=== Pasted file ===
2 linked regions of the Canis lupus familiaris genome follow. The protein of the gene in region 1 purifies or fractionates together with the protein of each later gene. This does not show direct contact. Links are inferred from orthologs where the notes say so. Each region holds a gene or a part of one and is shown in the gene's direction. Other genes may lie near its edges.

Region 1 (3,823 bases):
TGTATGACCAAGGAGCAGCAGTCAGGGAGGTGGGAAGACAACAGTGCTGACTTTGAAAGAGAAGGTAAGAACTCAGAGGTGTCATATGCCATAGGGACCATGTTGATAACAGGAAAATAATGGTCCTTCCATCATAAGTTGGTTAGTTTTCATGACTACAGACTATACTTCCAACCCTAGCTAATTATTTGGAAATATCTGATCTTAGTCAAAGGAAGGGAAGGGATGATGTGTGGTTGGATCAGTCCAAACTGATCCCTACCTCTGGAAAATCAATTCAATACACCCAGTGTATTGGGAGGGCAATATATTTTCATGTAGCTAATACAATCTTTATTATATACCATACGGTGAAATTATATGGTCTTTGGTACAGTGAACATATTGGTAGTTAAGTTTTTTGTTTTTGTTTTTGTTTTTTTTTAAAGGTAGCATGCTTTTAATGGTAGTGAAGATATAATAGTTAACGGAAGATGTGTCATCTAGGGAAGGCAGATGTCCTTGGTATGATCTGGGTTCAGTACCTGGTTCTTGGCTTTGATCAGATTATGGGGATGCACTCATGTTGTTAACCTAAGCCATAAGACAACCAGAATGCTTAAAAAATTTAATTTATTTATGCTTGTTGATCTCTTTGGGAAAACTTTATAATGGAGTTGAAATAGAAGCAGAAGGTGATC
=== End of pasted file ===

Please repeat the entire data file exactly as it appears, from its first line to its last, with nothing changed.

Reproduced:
2 linked regions of the Canis lupus familiaris genome follow. The protein of the gene in region 1 purifies or fractionates together with the protein of each later gene. This does not show direct contact. Links are inferred from orthologs where the notes say so. Each region holds a gene or a part of one and is shown in the gene's direction. Other genes may lie near its edges.

Region 1 (3,823 bases):
TGTATGACCAAGGAGCAGCAGTCAGGGAGGTGGGAAGACAACAGTGCTGACTTTGAAAGAGAAGGTAAGAACTCAGAGGTGTCATATGCCATAGGGACCATGTTGATAACAGGAAAATAATGGTCCTTCCATCATAAGTTGGTTAGTTTTCATGACTACAGACTATACTTCCAACCCTAGCTAATTATTTGGAAATATCTGATCTTAGTCAAAGGAAGGGAAGGGATGATGTGTGGTTGGATCAGTCCAAACTGATCCCTACCTCTGGAAAATCAATTCAATACACCCAGTGTATTGGGAGGGCAATATATTTTCATGTAGCTAATACAATCTTTATTATATACCATACGGTGAAATTATATGGTCTTTGGTACAGTGAACATATTGGTAGTTAAGTTTTTTGTTTTTGTTTTTGTTTTTTTTTAAAGGTAGCATGCTTTTAATGGTAGTGAAGATATAATAGTTAACGGAAGATGTGTCATCTAGGGAAGGCAGATGTCCTTGGTATGATCTGGGTTCAGTACCTGGTTCTTGGCTTTGATCAGATTATGGGGATGCACTCATGTTGTTAACCTAAGCCATAAGACAACCAGAATGCTTAAAAAATTTAATTTATTTATGCTTGTTGATCTCTTTGGGAAAACTTTATAATGGAGTTGAAATAGAAGCAGAAGGTGATC